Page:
Austin makes the distinction of 3 kinds of acts:
- A locutionary act: performing the act of saying something.
- An illocutionary act: performing the act in saying something.
- A perlocutionary act: performing the act by saying something.
– Locution: S says to H that X (X = words spoken with a certain sense and reference).
– Illocution: In saying X, S asserts that P
– Perlocution: By saying X, S convinces H that P
Varieties of illocutionary function:
Different kinds of degrees of politeness are called for in different situations. At the most general level, illocutionary functions may be classified into the following four types, according to how they relate to the social goal of establishing and maintaining comity:
- Competitive: the illocutionary goal competes with the social goal, f.i: ordering, asking, demanding, begging.
- Convivial: the illocutionary goal coincides with the social goal, f.i: offering, inviting, greeting, thanking, congratulating.
- Collaborative: the illocutionary goal is indifferent to the social goal, f.i: asserting, reporting, announcing, instructing.
- Conflictive: the illocutionary goal conflicts with the social goal, f.i: threatening, accusing, cursing, reprimanding.
Of these, the first two types are the ones which chiefly involve politeness.
- Where the illocutionary function is competitive, the politeness is of a negative character, and its purpose is to reduce the discord implicit in the competition between what S wants to achieve and what is good manners. They are essentially discourteous.
- The second type, that of convivial functions is on the contrary intrinsically courteous. Politeness takes here a more positive form.
- In the third category are collaborative illocutionary functions for which politeness is largely irrelevant. Most written discourse comes into this category.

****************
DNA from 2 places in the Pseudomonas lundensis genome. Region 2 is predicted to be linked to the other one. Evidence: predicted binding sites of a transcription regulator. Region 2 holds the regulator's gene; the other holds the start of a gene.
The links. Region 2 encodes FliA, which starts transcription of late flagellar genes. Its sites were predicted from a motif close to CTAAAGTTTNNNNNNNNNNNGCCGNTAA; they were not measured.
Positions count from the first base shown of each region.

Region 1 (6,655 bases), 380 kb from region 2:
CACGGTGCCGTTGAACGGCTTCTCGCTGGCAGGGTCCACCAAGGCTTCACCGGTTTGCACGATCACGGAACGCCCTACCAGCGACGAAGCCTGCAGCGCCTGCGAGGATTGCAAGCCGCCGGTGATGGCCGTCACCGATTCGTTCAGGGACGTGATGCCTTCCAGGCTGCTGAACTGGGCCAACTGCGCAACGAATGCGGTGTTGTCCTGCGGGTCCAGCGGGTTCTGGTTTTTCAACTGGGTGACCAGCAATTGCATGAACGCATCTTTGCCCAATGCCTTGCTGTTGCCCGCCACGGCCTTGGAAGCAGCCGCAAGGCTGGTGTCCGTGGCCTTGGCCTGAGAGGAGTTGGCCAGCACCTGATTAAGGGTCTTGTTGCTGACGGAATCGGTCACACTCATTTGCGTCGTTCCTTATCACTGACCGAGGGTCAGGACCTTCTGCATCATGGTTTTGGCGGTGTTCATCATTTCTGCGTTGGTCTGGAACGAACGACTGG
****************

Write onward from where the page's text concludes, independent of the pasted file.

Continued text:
- In the fourth category of conflictive functions, politeness is out of the question, because conflictive illocutions are designed to cause offence.
Searle´s categories of illocutionary acts:
The above classification is based on functions, whereas Searle´s classification of illocutionary acts is based on varied criteria.
- Assertives: commit S to the truth of the expressed proposition: stating, suggesting, boasting, complaining, claiming, reporting. Such illocutions tend to be neutral as regards politeness, that is, they belong to the collaborative category.
- Directives: Are intended to produce some effect through action by the hearer: ordering, commanding, requesting, advising, recommending. They frequently belong to the competitive category and therefore comprise a category of illocutions in which negative politeness is important. On the other hand, some directives are intrinsically polite.
- Comissives: Commit S to a greater or lesser degree to some future action f.i: promising, vowing, offering. These tend to be convivial, being performed in the interests of someone other than the speaker.
- Expressives: Have the function of expressing or making known the speaker´s psychological attitude towards a state of affairs which the illocution presupposes: thanking, congratulating, pardoning, blaming, praising, condoling. They tend to be convivial and therefore intrinsically polite.
- Declarations: Are illocutions whose successful performance brings about the correspondence between the propositional content and reality f.i: resigning, dismissing, christening, appointing, sentencing. In this, these actions are, according to Searle a very special category of speech acts: they are performed by someone who is specially authorized to do so within some institutional framework f.i: judges sentencing offenders, ministers of religion christening babies, dignitaries naming ships.
Politeness is not relevant to declarations because they do not have and addressee. The person who makes a declaration uses language as an outward sign that some institutional (social, religious, legal etc.) action is performed.